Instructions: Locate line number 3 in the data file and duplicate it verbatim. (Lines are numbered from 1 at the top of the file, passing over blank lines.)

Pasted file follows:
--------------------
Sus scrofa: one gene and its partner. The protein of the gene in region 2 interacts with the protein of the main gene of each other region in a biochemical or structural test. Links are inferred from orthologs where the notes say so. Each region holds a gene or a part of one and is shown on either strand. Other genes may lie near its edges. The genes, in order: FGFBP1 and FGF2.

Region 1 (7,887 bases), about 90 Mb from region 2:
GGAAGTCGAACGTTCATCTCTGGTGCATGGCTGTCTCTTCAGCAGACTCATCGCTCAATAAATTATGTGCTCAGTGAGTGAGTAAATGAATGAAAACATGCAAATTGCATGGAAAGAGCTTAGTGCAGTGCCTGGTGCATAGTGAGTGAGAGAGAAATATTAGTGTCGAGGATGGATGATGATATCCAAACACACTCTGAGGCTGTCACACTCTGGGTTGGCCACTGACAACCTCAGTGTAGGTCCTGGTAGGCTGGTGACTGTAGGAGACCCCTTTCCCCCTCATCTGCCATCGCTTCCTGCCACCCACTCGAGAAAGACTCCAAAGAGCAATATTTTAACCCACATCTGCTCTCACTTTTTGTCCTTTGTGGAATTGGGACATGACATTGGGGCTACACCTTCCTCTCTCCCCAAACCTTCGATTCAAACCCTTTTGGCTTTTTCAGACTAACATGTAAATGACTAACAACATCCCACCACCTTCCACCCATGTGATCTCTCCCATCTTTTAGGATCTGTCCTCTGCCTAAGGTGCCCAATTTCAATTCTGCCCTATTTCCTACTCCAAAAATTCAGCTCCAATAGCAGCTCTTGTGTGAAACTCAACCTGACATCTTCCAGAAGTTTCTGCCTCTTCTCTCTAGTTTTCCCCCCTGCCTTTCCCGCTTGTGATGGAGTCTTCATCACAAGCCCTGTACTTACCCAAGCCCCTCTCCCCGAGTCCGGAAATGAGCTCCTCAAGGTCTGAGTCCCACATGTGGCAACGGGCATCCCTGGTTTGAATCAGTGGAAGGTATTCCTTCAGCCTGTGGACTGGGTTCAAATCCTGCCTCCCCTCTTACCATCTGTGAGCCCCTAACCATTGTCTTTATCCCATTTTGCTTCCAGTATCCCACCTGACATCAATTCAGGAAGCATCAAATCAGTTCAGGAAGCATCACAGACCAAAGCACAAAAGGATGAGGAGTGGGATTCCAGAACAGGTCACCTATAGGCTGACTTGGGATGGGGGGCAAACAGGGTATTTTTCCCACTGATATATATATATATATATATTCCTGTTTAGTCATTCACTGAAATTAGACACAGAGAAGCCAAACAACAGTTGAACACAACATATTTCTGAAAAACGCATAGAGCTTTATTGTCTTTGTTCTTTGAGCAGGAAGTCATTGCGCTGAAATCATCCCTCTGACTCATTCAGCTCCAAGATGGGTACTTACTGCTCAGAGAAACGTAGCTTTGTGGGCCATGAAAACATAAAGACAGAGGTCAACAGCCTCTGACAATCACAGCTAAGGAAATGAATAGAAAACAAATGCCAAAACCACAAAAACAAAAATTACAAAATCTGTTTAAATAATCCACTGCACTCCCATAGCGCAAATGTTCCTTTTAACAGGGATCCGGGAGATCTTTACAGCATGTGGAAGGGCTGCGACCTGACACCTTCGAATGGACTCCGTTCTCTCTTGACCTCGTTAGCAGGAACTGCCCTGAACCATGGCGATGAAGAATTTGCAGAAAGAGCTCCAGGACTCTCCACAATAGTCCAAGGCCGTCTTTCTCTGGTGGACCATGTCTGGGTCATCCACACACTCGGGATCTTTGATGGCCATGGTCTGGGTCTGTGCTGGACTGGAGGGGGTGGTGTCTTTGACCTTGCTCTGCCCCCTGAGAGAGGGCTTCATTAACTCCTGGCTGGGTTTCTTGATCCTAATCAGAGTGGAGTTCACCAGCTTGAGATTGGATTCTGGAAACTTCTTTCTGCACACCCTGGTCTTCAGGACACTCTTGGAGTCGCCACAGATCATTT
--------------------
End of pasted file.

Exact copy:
GGAAGTCGAACGTTCATCTCTGGTGCATGGCTGTCTCTTCAGCAGACTCATCGCTCAATAAATTATGTGCTCAGTGAGTGAGTAAATGAATGAAAACATGCAAATTGCATGGAAAGAGCTTAGTGCAGTGCCTGGTGCATAGTGAGTGAGAGAGAAATATTAGTGTCGAGGATGGATGATGATATCCAAACACACTCTGAGGCTGTCACACTCTGGGTTGGCCACTGACAACCTCAGTGTAGGTCCTGGTAGGCTGGTGACTGTAGGAGACCCCTTTCCCCCTCATCTGCCATCGCTTCCTGCCACCCACTCGAGAAAGACTCCAAAGAGCAATATTTTAACCCACATCTGCTCTCACTTTTTGTCCTTTGTGGAATTGGGACATGACATTGGGGCTACACCTTCCTCTCTCCCCAAACCTTCGATTCAAACCCTTTTGGCTTTTTCAGACTAACATGTAAATGACTAACAACATCCCACCACCTTCCACCCATGTGATCTCTCCCATCTTTTAGGATCTGTCCTCTGCCTAAGGTGCCCAATTTCAATTCTGCCCTATTTCCTACTCCAAAAATTCAGCTCCAATAGCAGCTCTTGTGTGAAACTCAACCTGACATCTTCCAGAAGTTTCTGCCTCTTCTCTCTAGTTTTCCCCCCTGCCTTTCCCGCTTGTGATGGAGTCTTCATCACAAGCCCTGTACTTACCCAAGCCCCTCTCCCCGAGTCCGGAAATGAGCTCCTCAAGGTCTGAGTCCCACATGTGGCAACGGGCATCCCTGGTTTGAATCAGTGGAAGGTATTCCTTCAGCCTGTGGACTGGGTTCAAATCCTGCCTCCCCTCTTACCATCTGTGAGCCCCTAACCATTGTCTTTATCCCATTTTGCTTCCAGTATCCCACCTGACATCAATTCAGGAAGCATCAAATCAGTTCAGGAAGCATCACAGACCAAAGCACAAAAGGATGAGGAGTGGGATTCCAGAACAGGTCACCTATAGGCTGACTTGGGATGGGGGGCAAACAGGGTATTTTTCCCACTGATATATATATATATATATATTCCTGTTTAGTCATTCACTGAAATTAGACACAGAGAAGCCAAACAACAGTTGAACACAACATATTTCTGAAAAACGCATAGAGCTTTATTGTCTTTGTTCTTTGAGCAGGAAGTCATTGCGCTGAAATCATCCCTCTGACTCATTCAGCTCCAAGATGGGTACTTACTGCTCAGAGAAACGTAGCTTTGTGGGCCATGAAAACATAAAGACAGAGGTCAACAGCCTCTGACAATCACAGCTAAGGAAATGAATAGAAAACAAATGCCAAAACCACAAAAACAAAAATTACAAAATCTGTTTAAATAATCCACTGCACTCCCATAGCGCAAATGTTCCTTTTAACAGGGATCCGGGAGATCTTTACAGCATGTGGAAGGGCTGCGACCTGACACCTTCGAATGGACTCCGTTCTCTCTTGACCTCGTTAGCAGGAACTGCCCTGAACCATGGCGATGAAGAATTTGCAGAAAGAGCTCCAGGACTCTCCACAATAGTCCAAGGCCGTCTTTCTCTGGTGGACCATGTCTGGGTCATCCACACACTCGGGATCTTTGATGGCCATGGTCTGGGTCTGTGCTGGACTGGAGGGGGTGGTGTCTTTGACCTTGCTCTGCCCCCTGAGAGAGGGCTTCATTAACTCCTGGCTGGGTTTCTTGATCCTAATCAGAGTGGAGTTCACCAGCTTGAGATTGGATTCTGGAAACTTCTTTCTGCACACCCTGGTCTTCAGGACACTCTTGGAGTCGCCACAGATCATTT